If you’re reading this......
....the world probably hasn’t ended, despite the hysterics of twenty one attorneys general, including Josh Shapiro of Pennsylvania and Bob Ferguson of Washington State.
They’ve gone to court in an attempt to protect the rest of us from the distribution of.....
...scams of senior citizens? Come on.
They’re out to protect us from the distribution of free CAD drawings for 3D printers.
These horrifying CAD files from Defense Distributed could allow you (if you have the technological expertise and a 3-D printer) to print (manufacture) what the media calls “ghost guns.”
The whole controversy began in 2012 when 25-year old law student Cody Wilson posted designs for a single shot pistol made almost entirely of ABS plastic online. It was, he said, his way of proving that the government couldn’t really deny the people access to objects. “In the future,” Wilson said,” they’ll be able to make guns for themselves.”
In May of 2013, Defense Distributed, Wilson’s self-described Wiki project, published a video showing one of their printed pistols being fired.
At that point, the State Department sent a cease-and-desist letter to Wilson, saying his act of posting the design violated ITAR- the International Traffic in Arms Regulations.
The State Department logic was that someone in another country where the United States doesn’t sell weapons could download the materials and make guns.
Wilson complied- but simultaneously notified the government that the plans had already been downloaded 1,000,000 times. (Disclosure: That total included one download I made to see if I could. Don’t know if they were legit, because I lacked a CAD program to open them. That’s likely the same surprise that greeted more than one of the other 999,999 people who downloaded them.)
In 2015, Wilson sued the government, citing his right to free speech. Last month, a settlement agreement was reached. In it, the State Department said it had determined that “certain firearms and related items that are widely available for commercial sales, and technical data related to those items, is of a type that does not offer critical military or intelligence advantage to the United States.”
Today, the Defense Distributed website is set to relaunch, offering what it calls "private defense tech development in the public interest." OWDN screen shot from.defdist.org
In short, Wilson hadn’t done anything to compromise modern national security or military superiority.
The settlement said that effective August 1, 2018, Defense Distributed could again post the drawings for download. The ability to print a plastic pistol that more closely resembles the stamped metal, single use pistols the Allies made and dropped to freedom fighters in World War II didn’t compromise our military superiority.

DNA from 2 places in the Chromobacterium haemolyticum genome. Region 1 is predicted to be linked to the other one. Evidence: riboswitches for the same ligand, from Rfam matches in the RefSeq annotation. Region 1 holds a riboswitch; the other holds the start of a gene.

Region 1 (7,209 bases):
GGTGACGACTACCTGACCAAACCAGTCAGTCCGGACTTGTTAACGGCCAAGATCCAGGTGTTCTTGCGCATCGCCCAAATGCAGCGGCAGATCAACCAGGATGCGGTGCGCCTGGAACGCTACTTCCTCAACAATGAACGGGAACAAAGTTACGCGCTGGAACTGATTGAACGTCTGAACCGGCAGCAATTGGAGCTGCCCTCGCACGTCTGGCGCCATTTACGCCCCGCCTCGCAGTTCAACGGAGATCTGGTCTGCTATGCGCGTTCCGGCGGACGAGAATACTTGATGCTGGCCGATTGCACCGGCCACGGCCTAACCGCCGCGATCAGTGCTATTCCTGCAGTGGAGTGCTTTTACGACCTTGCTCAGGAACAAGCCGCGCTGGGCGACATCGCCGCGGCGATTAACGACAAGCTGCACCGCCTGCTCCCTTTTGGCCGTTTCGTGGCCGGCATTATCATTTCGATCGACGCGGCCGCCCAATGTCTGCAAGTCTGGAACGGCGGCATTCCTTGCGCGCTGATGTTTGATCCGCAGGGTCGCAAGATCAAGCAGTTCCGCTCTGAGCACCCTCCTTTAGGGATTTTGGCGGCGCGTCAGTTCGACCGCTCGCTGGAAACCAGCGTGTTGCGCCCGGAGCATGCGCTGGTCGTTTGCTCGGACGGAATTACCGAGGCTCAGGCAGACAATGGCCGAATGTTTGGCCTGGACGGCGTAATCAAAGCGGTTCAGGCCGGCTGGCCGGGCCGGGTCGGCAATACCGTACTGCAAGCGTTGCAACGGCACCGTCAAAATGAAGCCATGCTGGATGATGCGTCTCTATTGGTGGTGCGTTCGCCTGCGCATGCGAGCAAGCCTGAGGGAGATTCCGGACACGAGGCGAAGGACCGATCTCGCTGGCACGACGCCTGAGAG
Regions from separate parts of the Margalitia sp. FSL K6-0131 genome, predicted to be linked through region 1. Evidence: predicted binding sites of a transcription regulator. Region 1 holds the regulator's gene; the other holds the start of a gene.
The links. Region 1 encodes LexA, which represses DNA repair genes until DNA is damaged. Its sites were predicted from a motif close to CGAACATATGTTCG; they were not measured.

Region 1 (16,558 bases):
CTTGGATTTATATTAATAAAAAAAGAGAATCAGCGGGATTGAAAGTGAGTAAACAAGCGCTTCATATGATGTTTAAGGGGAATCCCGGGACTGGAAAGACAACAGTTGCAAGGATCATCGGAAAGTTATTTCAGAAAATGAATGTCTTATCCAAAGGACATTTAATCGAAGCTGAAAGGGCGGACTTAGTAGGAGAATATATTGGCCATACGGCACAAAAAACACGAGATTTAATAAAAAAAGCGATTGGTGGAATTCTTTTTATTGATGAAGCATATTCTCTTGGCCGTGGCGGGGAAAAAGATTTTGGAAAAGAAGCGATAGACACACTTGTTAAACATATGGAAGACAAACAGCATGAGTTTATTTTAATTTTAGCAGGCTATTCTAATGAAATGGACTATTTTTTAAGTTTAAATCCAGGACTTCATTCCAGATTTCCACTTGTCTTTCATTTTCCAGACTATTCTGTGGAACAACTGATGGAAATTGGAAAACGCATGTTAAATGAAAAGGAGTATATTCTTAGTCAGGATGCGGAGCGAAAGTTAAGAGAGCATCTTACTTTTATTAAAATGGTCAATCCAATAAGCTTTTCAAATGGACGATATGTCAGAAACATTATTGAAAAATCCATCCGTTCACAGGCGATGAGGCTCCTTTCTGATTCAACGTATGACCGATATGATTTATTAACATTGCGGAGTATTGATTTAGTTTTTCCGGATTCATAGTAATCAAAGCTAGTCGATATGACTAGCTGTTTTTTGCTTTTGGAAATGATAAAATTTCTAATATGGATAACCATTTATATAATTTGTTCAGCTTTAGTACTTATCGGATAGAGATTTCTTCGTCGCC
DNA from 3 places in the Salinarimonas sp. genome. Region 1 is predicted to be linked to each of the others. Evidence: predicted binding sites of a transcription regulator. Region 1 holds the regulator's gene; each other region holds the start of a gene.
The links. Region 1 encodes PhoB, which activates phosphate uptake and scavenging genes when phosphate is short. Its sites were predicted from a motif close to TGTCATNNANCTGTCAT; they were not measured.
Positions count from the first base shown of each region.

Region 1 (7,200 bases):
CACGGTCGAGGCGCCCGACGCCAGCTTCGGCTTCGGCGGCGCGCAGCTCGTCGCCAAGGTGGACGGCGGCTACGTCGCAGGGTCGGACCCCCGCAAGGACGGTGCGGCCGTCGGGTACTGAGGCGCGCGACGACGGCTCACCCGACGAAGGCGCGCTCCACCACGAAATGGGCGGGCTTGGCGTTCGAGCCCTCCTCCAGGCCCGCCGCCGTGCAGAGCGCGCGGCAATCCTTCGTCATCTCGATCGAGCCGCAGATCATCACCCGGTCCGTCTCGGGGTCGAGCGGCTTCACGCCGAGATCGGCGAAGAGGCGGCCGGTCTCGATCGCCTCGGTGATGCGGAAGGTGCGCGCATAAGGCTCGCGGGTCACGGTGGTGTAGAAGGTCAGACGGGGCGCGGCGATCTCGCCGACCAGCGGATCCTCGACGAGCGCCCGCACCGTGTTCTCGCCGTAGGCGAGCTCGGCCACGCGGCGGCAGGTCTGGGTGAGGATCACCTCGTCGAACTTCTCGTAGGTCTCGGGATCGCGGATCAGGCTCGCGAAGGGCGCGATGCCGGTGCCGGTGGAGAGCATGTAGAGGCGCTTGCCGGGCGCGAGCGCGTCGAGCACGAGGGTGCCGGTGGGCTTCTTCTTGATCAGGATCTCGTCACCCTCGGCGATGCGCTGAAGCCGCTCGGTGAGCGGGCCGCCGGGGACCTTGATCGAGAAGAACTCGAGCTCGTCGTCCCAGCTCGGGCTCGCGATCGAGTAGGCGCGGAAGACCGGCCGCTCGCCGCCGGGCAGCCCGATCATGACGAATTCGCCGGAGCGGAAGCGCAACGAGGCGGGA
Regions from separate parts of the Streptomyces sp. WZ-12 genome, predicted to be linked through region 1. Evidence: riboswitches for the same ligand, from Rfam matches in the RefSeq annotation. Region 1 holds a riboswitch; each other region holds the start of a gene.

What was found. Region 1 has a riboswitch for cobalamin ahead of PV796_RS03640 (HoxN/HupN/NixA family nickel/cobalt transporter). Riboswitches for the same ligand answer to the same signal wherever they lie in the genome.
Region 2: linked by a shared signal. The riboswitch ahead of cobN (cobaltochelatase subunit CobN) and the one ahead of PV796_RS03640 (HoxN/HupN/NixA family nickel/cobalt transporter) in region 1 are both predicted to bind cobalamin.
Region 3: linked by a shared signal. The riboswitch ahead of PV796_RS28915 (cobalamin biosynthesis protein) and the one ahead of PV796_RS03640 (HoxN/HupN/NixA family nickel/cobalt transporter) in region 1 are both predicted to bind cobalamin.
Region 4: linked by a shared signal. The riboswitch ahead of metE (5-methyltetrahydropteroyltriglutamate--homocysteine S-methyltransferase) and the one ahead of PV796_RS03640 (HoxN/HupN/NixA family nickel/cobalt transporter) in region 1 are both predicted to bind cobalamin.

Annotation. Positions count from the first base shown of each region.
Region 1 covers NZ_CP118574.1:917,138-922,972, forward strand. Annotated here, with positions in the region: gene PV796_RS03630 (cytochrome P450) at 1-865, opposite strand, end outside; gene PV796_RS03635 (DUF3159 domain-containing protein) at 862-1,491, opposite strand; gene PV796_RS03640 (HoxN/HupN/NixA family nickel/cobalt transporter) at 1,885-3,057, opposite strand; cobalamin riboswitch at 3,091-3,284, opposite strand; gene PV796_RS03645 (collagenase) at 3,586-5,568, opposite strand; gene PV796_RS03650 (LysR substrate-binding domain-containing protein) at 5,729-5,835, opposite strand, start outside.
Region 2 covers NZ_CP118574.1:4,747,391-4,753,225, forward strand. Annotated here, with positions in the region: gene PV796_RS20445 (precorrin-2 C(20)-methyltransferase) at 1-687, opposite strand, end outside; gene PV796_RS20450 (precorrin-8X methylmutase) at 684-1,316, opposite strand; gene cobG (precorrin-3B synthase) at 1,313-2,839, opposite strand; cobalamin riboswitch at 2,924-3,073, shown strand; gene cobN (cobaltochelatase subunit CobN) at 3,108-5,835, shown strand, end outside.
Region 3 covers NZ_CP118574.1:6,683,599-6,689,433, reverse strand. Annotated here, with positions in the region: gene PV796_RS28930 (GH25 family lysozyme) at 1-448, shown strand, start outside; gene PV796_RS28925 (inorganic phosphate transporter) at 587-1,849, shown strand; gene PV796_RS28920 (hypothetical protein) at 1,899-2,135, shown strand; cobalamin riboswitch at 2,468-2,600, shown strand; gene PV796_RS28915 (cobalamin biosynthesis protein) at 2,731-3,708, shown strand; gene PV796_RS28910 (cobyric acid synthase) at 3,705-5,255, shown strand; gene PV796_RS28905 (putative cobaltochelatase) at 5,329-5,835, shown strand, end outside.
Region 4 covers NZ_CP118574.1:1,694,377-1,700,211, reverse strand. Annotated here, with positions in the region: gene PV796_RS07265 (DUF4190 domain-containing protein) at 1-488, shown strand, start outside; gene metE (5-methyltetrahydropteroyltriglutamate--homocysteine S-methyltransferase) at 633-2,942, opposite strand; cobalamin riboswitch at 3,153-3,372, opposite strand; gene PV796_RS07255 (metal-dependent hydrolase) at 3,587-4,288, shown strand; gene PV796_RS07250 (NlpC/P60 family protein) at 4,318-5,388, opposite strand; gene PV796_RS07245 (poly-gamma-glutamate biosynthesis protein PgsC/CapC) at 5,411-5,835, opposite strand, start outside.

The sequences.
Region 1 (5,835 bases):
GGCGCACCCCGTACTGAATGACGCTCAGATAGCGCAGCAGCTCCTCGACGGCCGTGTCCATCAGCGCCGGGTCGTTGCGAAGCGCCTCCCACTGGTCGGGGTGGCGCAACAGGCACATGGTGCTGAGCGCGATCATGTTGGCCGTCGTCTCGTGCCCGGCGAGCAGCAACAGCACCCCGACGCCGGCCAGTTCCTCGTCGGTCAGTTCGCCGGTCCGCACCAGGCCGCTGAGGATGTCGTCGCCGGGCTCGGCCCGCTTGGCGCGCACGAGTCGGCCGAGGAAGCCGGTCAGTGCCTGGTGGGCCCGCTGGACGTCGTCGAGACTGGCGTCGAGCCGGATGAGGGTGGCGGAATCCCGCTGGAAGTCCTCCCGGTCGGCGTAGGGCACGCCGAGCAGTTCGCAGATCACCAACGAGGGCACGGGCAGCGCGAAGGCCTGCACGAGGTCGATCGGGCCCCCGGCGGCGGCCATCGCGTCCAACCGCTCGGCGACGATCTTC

At that point, the gun hysteria machine went into turbo mode.
Why? Ignorance, although some of it is willfull.
The “guns” aren’t “invisible” to X-rays. And despite LA City Attorney Mike Feurer and Manhattan District Attorney Cyrus Vance’s insistence otherwise, they won’t “enable criminals to print untraceable guns on demand.”
In fact, printed guns- due to variables in material and printer quality- might be more dangerous for the shooter than the target. German 3-D printing magazine All3dp, published police testing of a gun from a 3-D printer and concluded it “could endanger the shooter as much as anyone else.”
The ATF’s testing proved it not a gap in qualities, it’s a chasm. One ATF unit printed from ABS-M30 plastic fired eight times when tested. It was classified a “lethal weapon.” Another, printed from plastic called VisiJet, exploded.
Is is possible to “print” a gun?
I’ve fired a commercial prototype pistol where the majority of their parts were “printed” using commercial 3-D printing. Can’t say one hundred percent of the parts were printed, because the barrel may have been from an earlier version of the pistol.
But it was fired- repeatedly- by several writers (after we were assured that it had already been fired “hundreds” of times before we tried it). It was still running when we finished.
The fact a company with a six-figure manufacturing machine running equally expensive software can “print” parts (metal ones in this case) shouldn’t lead us to jump to the conclusion that we’re about to be overrun with combo crack houses and gun printing offices.
“Printing” is the same term applied to web-press printing newspapers - or kids carving a design into a potato, dipping it in ink and transferring it onto a piece of paper. Same, term, but magnitudes of difference in the level of sophistication.
Ultimately, the real issue isn’t about “printing guns” is (surprise) about rights.
One side says “we already have the ability, we’re concerned about keeping the right, so we’re pressing the issue.”
The other side doesn’t believe individuals have that “right” -but know admitting that wouldn’t be politically advantageous.
Instead, they choose to use hysteria, misinformation, hyperbole and misdirection to attack the technology that they see preventing their successfully regulating the “right”.
Whatever happens with this latest “threat” the real fight is nowhere near over.
And we’ll keep you posted.